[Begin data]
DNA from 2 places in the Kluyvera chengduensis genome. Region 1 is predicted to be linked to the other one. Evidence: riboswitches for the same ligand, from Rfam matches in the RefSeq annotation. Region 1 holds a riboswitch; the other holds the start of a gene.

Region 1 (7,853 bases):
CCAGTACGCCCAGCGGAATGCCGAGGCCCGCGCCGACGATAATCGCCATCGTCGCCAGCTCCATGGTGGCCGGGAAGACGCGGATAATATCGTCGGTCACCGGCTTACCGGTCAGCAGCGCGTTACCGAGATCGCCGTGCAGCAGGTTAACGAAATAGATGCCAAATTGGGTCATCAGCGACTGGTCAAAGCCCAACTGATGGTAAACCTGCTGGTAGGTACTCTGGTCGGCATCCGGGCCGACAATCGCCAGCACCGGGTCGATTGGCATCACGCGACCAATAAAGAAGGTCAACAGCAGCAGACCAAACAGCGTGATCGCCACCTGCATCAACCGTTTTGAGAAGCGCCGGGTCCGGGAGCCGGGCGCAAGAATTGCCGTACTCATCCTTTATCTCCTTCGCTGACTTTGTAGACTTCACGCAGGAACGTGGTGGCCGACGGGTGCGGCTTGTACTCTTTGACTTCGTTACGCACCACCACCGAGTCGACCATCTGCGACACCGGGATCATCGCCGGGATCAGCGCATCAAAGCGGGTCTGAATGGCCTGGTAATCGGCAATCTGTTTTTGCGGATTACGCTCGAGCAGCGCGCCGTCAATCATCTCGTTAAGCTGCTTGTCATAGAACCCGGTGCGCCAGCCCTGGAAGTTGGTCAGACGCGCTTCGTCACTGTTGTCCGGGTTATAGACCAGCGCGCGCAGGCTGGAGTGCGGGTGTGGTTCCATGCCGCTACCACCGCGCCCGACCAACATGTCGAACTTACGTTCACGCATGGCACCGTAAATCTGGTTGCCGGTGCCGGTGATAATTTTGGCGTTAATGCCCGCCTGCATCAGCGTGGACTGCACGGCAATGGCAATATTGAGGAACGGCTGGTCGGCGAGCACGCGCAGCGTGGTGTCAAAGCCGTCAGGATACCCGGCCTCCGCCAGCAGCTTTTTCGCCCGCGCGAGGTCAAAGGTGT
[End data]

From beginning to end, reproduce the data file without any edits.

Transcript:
DNA from 2 places in the Kluyvera chengduensis genome. Region 1 is predicted to be linked to the other one. Evidence: riboswitches for the same ligand, from Rfam matches in the RefSeq annotation. Region 1 holds a riboswitch; the other holds the start of a gene.

Region 1 (7,853 bases):
CCAGTACGCCCAGCGGAATGCCGAGGCCCGCGCCGACGATAATCGCCATCGTCGCCAGCTCCATGGTGGCCGGGAAGACGCGGATAATATCGTCGGTCACCGGCTTACCGGTCAGCAGCGCGTTACCGAGATCGCCGTGCAGCAGGTTAACGAAATAGATGCCAAATTGGGTCATCAGCGACTGGTCAAAGCCCAACTGATGGTAAACCTGCTGGTAGGTACTCTGGTCGGCATCCGGGCCGACAATCGCCAGCACCGGGTCGATTGGCATCACGCGACCAATAAAGAAGGTCAACAGCAGCAGACCAAACAGCGTGATCGCCACCTGCATCAACCGTTTTGAGAAGCGCCGGGTCCGGGAGCCGGGCGCAAGAATTGCCGTACTCATCCTTTATCTCCTTCGCTGACTTTGTAGACTTCACGCAGGAACGTGGTGGCCGACGGGTGCGGCTTGTACTCTTTGACTTCGTTACGCACCACCACCGAGTCGACCATCTGCGACACCGGGATCATCGCCGGGATCAGCGCATCAAAGCGGGTCTGAATGGCCTGGTAATCGGCAATCTGTTTTTGCGGATTACGCTCGAGCAGCGCGCCGTCAATCATCTCGTTAAGCTGCTTGTCATAGAACCCGGTGCGCCAGCCCTGGAAGTTGGTCAGACGCGCTTCGTCACTGTTGTCCGGGTTATAGACCAGCGCGCGCAGGCTGGAGTGCGGGTGTGGTTCCATGCCGCTACCACCGCGCCCGACCAACATGTCGAACTTACGTTCACGCATGGCACCGTAAATCTGGTTGCCGGTGCCGGTGATAATTTTGGCGTTAATGCCCGCCTGCATCAGCGTGGACTGCACGGCAATGGCAATATTGAGGAACGGCTGGTCGGCGAGCACGCGCAGCGTGGTGTCAAAGCCGTCAGGATACCCGGCCTCCGCCAGCAGCTTTTTCGCCCGCGCGAGGTCAAAGGTGT